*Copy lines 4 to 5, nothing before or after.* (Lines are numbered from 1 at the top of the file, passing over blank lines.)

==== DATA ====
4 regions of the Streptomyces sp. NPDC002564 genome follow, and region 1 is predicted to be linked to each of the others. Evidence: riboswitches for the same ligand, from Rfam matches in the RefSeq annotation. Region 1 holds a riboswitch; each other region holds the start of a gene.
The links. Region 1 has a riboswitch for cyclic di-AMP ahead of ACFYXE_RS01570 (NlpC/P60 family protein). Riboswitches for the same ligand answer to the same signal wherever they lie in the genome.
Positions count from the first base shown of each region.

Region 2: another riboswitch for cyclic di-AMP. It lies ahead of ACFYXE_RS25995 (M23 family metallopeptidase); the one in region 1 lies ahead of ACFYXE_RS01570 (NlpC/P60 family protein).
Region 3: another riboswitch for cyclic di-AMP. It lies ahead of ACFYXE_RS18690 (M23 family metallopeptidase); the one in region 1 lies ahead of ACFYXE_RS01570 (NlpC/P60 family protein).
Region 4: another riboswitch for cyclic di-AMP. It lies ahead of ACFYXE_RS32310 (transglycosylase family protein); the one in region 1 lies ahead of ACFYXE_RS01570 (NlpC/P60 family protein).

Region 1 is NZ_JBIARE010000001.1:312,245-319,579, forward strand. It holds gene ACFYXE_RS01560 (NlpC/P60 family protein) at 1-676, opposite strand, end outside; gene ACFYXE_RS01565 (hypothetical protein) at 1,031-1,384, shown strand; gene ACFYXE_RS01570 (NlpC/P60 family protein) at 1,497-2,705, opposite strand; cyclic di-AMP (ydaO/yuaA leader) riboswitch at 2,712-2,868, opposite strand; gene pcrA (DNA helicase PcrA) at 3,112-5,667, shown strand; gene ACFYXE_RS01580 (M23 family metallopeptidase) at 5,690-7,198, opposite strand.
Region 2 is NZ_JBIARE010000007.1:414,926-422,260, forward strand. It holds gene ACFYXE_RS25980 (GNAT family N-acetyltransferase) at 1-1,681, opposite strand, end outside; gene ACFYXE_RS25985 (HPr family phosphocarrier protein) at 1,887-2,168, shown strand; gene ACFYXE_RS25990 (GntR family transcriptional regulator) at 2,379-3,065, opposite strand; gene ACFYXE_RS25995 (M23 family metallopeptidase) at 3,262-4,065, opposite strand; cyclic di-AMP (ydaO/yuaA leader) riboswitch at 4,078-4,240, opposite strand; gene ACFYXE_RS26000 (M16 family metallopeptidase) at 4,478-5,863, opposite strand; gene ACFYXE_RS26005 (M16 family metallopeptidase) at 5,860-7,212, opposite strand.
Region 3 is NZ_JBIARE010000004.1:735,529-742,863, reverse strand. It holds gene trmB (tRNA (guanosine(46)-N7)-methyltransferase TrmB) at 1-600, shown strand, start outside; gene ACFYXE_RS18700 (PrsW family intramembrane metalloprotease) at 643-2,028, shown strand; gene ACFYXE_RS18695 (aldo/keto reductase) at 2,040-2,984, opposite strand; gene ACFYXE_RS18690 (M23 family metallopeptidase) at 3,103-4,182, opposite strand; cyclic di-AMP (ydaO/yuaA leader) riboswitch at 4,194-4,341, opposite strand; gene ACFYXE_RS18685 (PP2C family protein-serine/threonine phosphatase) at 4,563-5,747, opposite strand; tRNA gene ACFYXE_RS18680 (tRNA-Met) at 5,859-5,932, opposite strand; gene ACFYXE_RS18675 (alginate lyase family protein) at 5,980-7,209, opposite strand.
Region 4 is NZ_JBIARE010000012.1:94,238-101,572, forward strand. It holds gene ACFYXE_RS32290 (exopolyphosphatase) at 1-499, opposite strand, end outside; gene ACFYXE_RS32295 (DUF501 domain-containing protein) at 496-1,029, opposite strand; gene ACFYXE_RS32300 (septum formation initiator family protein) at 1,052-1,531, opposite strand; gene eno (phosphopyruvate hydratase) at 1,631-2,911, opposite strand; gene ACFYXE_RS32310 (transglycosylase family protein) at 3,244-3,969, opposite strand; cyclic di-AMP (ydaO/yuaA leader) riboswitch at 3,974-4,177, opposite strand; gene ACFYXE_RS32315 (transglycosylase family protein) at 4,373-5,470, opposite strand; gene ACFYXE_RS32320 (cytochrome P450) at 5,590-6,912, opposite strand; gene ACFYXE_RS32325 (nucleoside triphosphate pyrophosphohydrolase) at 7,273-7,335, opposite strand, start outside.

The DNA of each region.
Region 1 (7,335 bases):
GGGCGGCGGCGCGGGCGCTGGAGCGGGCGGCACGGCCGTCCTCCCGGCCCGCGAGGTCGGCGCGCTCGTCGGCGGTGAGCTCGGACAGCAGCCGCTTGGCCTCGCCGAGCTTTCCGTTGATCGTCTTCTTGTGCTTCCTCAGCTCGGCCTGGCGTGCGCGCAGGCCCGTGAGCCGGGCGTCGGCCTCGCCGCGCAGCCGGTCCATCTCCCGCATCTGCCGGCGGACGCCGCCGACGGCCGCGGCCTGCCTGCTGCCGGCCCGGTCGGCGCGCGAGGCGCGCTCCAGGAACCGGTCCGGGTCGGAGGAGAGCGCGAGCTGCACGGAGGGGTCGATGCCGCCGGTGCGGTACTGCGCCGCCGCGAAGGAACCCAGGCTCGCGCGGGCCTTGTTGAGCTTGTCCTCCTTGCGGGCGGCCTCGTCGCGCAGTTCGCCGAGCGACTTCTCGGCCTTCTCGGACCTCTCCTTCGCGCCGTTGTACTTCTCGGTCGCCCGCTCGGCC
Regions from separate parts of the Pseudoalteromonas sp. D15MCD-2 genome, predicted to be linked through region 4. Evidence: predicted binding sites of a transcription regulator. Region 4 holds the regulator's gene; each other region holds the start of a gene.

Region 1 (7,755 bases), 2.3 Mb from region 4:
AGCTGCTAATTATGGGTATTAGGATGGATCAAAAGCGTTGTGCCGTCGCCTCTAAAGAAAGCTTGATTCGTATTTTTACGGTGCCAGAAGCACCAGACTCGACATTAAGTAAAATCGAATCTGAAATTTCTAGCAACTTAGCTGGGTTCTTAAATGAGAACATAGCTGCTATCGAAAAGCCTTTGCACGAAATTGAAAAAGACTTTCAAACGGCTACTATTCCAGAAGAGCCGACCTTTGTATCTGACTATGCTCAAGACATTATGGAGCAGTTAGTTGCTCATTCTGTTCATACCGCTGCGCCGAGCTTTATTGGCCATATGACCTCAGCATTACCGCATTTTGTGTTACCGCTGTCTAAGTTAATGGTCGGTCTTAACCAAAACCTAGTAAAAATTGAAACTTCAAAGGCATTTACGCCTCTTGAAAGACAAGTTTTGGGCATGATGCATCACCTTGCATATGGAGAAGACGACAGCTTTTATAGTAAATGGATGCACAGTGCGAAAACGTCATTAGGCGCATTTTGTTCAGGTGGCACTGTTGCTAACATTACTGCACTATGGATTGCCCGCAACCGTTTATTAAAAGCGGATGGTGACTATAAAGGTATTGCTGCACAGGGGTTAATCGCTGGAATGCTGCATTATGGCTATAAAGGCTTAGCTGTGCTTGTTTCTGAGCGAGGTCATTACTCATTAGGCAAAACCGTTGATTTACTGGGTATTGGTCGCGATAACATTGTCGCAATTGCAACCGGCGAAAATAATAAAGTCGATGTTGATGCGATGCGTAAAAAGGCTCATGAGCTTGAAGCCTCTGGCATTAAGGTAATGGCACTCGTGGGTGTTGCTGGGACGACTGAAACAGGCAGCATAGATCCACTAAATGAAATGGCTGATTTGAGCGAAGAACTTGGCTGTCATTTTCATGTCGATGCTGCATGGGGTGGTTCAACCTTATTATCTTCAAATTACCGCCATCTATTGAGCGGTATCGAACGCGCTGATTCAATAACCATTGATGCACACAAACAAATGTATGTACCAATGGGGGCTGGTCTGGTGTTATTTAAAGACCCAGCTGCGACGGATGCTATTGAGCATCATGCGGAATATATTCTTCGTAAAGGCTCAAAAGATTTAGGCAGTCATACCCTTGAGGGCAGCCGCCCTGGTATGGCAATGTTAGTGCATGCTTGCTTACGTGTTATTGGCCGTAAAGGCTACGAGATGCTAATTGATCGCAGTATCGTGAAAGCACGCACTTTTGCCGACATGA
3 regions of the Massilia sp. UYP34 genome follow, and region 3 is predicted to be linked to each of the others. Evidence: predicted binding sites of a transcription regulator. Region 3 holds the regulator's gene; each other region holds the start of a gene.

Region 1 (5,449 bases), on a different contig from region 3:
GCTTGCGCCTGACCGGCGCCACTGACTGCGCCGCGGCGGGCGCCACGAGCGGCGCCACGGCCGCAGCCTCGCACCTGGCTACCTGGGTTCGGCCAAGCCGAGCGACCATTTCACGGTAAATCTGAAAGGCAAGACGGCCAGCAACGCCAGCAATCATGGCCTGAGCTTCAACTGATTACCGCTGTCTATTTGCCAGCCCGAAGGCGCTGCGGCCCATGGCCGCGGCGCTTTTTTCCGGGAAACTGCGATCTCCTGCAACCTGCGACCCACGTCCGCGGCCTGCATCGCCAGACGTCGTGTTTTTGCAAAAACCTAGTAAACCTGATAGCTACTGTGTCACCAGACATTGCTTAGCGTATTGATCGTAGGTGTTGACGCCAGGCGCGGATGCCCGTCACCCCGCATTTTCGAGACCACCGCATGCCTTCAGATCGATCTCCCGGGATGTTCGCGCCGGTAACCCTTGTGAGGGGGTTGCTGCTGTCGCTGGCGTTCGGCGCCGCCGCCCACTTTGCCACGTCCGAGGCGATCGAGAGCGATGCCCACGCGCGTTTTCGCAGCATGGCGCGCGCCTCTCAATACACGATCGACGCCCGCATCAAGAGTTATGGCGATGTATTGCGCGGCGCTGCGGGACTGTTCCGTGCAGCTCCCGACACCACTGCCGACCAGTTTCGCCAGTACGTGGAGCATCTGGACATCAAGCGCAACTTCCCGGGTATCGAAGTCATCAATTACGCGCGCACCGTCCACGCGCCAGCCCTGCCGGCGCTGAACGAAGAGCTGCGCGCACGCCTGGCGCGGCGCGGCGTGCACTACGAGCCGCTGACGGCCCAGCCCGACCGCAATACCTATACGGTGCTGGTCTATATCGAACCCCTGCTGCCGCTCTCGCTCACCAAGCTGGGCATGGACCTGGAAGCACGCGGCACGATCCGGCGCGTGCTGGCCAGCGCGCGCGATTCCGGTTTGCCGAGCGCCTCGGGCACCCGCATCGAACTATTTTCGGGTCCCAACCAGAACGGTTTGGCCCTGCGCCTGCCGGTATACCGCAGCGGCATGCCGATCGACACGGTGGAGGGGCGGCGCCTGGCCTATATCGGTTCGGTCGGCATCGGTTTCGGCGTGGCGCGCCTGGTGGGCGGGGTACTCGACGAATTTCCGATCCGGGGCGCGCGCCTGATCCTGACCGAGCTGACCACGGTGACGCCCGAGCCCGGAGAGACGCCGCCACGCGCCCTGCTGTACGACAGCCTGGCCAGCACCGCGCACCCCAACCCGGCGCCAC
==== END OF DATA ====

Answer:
Region 2: another riboswitch for cyclic di-AMP. It lies ahead of ACFYXE_RS25995 (M23 family metallopeptidase); the one in region 1 lies ahead of ACFYXE_RS01570 (NlpC/P60 family protein).
Region 3: another riboswitch for cyclic di-AMP. It lies ahead of ACFYXE_RS18690 (M23 family metallopeptidase); the one in region 1 lies ahead of ACFYXE_RS01570 (NlpC/P60 family protein).